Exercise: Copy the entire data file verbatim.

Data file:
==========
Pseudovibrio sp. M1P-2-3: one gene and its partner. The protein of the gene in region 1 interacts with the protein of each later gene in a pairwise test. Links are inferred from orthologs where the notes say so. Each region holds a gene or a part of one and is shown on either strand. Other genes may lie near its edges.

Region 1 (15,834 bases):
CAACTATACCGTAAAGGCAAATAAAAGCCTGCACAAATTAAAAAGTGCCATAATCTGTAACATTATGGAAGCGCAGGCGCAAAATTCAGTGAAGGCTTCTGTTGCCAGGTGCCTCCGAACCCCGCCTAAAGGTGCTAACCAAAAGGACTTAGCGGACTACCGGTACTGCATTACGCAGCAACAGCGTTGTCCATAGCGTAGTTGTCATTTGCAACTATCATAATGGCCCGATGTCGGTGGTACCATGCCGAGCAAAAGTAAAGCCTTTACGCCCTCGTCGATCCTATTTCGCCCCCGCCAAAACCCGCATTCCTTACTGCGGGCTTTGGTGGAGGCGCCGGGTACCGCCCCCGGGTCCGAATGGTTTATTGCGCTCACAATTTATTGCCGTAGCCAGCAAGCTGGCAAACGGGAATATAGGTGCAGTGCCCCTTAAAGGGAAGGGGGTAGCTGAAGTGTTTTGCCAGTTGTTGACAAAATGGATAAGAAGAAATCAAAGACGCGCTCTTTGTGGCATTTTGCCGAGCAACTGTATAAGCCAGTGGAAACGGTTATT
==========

Pseudovibrio sp. M1P-2-3: one gene and its partner. The protein of the gene in region 1 interacts with the protein of each later gene in a pairwise test. Links are inferred from orthologs where the notes say so. Each region holds a gene or a part of one and is shown on either strand. Other genes may lie near its edges.

Region 1 (15,834 bases):
CAACTATACCGTAAAGGCAAATAAAAGCCTGCACAAATTAAAAAGTGCCATAATCTGTAACATTATGGAAGCGCAGGCGCAAAATTCAGTGAAGGCTTCTGTTGCCAGGTGCCTCCGAACCCCGCCTAAAGGTGCTAACCAAAAGGACTTAGCGGACTACCGGTACTGCATTACGCAGCAACAGCGTTGTCCATAGCGTAGTTGTCATTTGCAACTATCATAATGGCCCGATGTCGGTGGTACCATGCCGAGCAAAAGTAAAGCCTTTACGCCCTCGTCGATCCTATTTCGCCCCCGCCAAAACCCGCATTCCTTACTGCGGGCTTTGGTGGAGGCGCCGGGTACCGCCCCCGGGTCCGAATGGTTTATTGCGCTCACAATTTATTGCCGTAGCCAGCAAGCTGGCAAACGGGAATATAGGTGCAGTGCCCCTTAAAGGGAAGGGGGTAGCTGAAGTGTTTTGCCAGTTGTTGACAAAATGGATAAGAAGAAATCAAAGACGCGCTCTTTGTGGCATTTTGCCGAGCAACTGTATAAGCCAGTGGAAACGGTTATT